HONDA has plugged some welcome fire into hybrid cars with the launch last week of its CR-Z, a sexy coupe described as “a fusion of sport and ecology”.
Clearly influenced by the delightful and fiery CR-X of yesteryear, the CR-Z is a stunner – and not only in looks.
It has lots of technical innovation, a choice of three driving styles, five-star safety, great economy and, with Honda’s ‘blue skies for our children’ commitment, it won’t harm the planet.
An aggressive snoot, daytime running lights, a low raked roofline and a jaunty tail make it turn heads, everywhere.
The 1.5litre petrol engine and an electric motor combine to put out 91kW and 174Nm – the most powerful in its class – and it can take the 1160kg coupe to 100km/h in 9.7 seconds.
The Sport model has a six-speed manual transmission and the Luxury a CVT with paddle-shift, which turns it into a close-ratio seven-speed sequential shifter.
The CVT loses 7Nm of torque, but it’s a cleaner, more economical trannie and lets the car emit 111g of CO2/km, (118g in the manual) and uses an average 4.7 litres/100km (5.3 man).
Piano switches on the dash let the driver choose between Sport, Normal and Economy modes.
The car is one of the smoothest around. Its wind-cheating lines, which include under-body panels, give it a drag co-efficient of just 3.0.
Classified as a two-plus-two, the CR-Z really is a two-seater.
The back seats would be fine for a brace of dachshunds... and they would have to be lying side-by-side.
It has a fair-sized cargo area which can be expanded to 401litres by dropping the back seat via Honda’s one-touch system, which then gives it a long, level load area, capable of holding two large golf bags. Or a lot of shopping.
The big back window, parking sensors on the Sport or reverse cam on the Luxury, and a clear panel below the back window, make parking of the compact car easy as pie.
The dash has a urethane top panel and an excellent data display for the driver.
It has a multi-hued 3D centre dial with the rev counter on the perimeter and a digital speedo in the centre, a trio of piano switches on either side; left for the ventilation, right for driving mode, with ribbon gauges for state of battery, power use and economy – and they vary, depending on the mode selected.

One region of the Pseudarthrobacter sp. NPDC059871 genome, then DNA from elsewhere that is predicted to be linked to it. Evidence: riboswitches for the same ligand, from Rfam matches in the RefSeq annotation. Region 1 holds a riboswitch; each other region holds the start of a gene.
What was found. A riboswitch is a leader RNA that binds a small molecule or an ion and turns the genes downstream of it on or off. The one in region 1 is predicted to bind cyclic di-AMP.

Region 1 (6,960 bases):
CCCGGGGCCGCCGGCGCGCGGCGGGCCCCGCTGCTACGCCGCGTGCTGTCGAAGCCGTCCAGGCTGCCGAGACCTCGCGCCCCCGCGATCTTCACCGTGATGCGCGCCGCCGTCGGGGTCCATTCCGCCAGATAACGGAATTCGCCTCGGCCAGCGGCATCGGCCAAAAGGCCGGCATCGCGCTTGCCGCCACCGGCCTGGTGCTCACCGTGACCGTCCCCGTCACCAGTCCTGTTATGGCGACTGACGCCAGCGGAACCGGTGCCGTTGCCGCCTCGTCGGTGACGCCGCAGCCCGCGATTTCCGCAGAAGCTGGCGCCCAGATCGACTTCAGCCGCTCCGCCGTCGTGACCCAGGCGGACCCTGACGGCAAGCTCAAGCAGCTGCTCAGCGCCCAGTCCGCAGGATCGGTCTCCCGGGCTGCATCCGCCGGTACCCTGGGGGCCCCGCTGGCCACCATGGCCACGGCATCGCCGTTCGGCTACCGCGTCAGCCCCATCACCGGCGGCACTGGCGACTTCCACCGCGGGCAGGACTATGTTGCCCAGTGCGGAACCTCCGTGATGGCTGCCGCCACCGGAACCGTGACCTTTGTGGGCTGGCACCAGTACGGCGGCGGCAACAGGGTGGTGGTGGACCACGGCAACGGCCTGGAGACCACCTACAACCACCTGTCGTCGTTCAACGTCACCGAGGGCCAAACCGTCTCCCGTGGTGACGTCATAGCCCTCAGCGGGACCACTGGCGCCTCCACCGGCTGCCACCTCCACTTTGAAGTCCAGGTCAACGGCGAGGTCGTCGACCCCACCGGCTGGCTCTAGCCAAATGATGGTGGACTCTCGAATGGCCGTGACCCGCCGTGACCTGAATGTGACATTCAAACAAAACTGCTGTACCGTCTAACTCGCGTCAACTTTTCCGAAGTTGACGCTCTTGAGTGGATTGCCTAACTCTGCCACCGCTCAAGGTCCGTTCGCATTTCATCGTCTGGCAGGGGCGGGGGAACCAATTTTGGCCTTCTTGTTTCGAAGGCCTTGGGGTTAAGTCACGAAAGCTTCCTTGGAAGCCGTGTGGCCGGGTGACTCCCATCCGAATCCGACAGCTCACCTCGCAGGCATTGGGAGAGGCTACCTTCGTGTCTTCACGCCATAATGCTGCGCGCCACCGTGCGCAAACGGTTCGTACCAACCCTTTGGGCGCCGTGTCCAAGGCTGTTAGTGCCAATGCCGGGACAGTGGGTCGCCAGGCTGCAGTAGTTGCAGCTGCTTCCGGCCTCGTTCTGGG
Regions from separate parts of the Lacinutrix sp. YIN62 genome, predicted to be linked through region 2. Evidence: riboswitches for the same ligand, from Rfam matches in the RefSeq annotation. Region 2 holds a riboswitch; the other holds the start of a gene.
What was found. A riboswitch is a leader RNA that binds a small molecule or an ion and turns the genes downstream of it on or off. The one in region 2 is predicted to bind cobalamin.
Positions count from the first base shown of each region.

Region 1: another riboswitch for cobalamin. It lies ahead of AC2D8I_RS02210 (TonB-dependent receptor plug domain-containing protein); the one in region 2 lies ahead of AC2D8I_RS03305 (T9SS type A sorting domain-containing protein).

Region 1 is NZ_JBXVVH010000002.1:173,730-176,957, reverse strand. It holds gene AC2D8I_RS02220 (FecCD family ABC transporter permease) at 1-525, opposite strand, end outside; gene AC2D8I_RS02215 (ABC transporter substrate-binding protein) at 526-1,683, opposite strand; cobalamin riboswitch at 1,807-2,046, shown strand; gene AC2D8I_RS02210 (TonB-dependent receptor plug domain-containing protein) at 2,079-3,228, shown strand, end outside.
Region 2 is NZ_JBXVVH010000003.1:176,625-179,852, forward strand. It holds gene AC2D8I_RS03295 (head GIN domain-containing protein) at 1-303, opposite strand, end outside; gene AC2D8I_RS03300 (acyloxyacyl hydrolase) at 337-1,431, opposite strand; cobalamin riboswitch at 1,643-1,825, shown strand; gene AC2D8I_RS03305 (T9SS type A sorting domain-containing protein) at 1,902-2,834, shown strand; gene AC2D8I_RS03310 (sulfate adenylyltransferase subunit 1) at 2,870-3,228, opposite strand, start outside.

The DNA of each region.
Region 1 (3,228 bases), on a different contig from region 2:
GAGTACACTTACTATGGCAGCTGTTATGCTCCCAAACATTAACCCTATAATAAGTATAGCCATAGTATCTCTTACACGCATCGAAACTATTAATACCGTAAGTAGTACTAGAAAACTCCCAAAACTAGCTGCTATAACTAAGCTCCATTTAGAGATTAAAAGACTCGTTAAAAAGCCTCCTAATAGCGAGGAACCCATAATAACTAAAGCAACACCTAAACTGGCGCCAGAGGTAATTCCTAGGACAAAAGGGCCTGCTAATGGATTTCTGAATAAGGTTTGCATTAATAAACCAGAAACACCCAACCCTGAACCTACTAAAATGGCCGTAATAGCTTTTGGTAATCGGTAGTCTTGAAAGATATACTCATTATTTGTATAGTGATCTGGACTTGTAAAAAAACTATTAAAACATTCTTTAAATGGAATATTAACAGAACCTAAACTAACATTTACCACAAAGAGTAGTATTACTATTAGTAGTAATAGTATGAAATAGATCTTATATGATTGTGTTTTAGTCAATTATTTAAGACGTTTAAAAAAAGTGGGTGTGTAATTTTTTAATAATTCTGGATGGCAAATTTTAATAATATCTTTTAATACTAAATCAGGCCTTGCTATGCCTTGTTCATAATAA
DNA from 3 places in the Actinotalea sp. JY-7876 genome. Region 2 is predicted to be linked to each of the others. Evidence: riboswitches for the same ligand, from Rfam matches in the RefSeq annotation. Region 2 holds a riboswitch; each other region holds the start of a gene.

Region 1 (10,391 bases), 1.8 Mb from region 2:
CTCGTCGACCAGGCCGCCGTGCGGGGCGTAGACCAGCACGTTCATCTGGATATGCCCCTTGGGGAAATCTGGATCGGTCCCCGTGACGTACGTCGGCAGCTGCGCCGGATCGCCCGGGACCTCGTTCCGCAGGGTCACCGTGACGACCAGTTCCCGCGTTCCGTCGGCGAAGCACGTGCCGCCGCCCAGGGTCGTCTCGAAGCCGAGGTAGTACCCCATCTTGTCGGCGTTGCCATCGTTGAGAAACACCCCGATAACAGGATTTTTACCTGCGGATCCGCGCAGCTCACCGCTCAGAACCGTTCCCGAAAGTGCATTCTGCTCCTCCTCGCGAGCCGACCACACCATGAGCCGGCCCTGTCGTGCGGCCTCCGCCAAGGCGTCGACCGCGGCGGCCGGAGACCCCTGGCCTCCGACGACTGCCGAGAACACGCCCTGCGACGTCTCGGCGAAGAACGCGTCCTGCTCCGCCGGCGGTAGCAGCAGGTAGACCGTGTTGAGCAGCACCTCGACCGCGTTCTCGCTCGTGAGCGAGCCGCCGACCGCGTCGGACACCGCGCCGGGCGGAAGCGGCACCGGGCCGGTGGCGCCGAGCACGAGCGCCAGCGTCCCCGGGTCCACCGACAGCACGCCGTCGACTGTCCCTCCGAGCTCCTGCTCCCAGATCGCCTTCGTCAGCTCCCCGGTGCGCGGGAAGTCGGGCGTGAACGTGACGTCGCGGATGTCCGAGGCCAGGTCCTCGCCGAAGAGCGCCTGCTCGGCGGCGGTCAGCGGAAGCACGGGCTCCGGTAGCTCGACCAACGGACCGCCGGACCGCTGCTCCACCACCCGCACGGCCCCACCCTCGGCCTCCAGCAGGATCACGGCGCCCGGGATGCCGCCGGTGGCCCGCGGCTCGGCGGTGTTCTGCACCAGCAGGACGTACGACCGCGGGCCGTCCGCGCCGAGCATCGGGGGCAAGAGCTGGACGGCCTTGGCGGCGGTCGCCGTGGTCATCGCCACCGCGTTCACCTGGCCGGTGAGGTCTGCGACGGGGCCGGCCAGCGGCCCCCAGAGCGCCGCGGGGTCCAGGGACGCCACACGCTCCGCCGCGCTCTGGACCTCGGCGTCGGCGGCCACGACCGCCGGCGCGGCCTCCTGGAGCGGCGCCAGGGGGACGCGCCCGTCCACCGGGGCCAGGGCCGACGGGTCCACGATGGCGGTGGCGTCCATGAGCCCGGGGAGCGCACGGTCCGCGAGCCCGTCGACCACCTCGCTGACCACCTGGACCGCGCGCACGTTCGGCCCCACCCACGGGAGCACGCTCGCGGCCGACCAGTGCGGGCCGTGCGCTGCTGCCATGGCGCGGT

There’s also stop-start technology: the engine cuts out when you’re waiting at the lights and fires up the instant it’s needed again. Saves a fair few litres.
Standard fare includes a six-speaker audio system with CD player, MP3 compatibility, Bluetooth and USB connectivity with steering-wheel controls.
The wheel has tilt and telescopic adjustment.
There’s climate and cruise control and the seating is in a pair of terrific deep-bolstered body huggers.
The pedals are nicely placed for heel-and-toeing on the manual and left-foot braking on the CVT. But missing from the action is a grab handle for the co-driver, er, passenger.
Special polished stainless-steel-like treatment of the interior door handles and a strip on the dash adds to the car’s class.
The Luxury model gets SatNav, a panoramic roof and heated leather- trimmed front seats.
The CR-Z drives like a sports car should.
It’s built on a rigid frame and the MacStrut front and torsion bar rear suspension, wide track, electric steering and 16-inch alloys give it a firm ride and good, flat handling.
We squirted a CRV-equipped model along some of Victoria’s twistiest roads at a fair clip, had a ball, and at the end of the day the computer told us we’d planted two-and-a-half trees (smooth driving makes little trees and an economy score appear on the dash).
The CR-Z Sport is $34,990 in manual, $37,290 with CVT.
The CVT-only Luxury is $40,790.
We think the CR-Z will become something of a fashion statement among women at the way, or already at the top of their game, and a badge of achievement for men of all ages.
The CR-Z went on sale on December 1.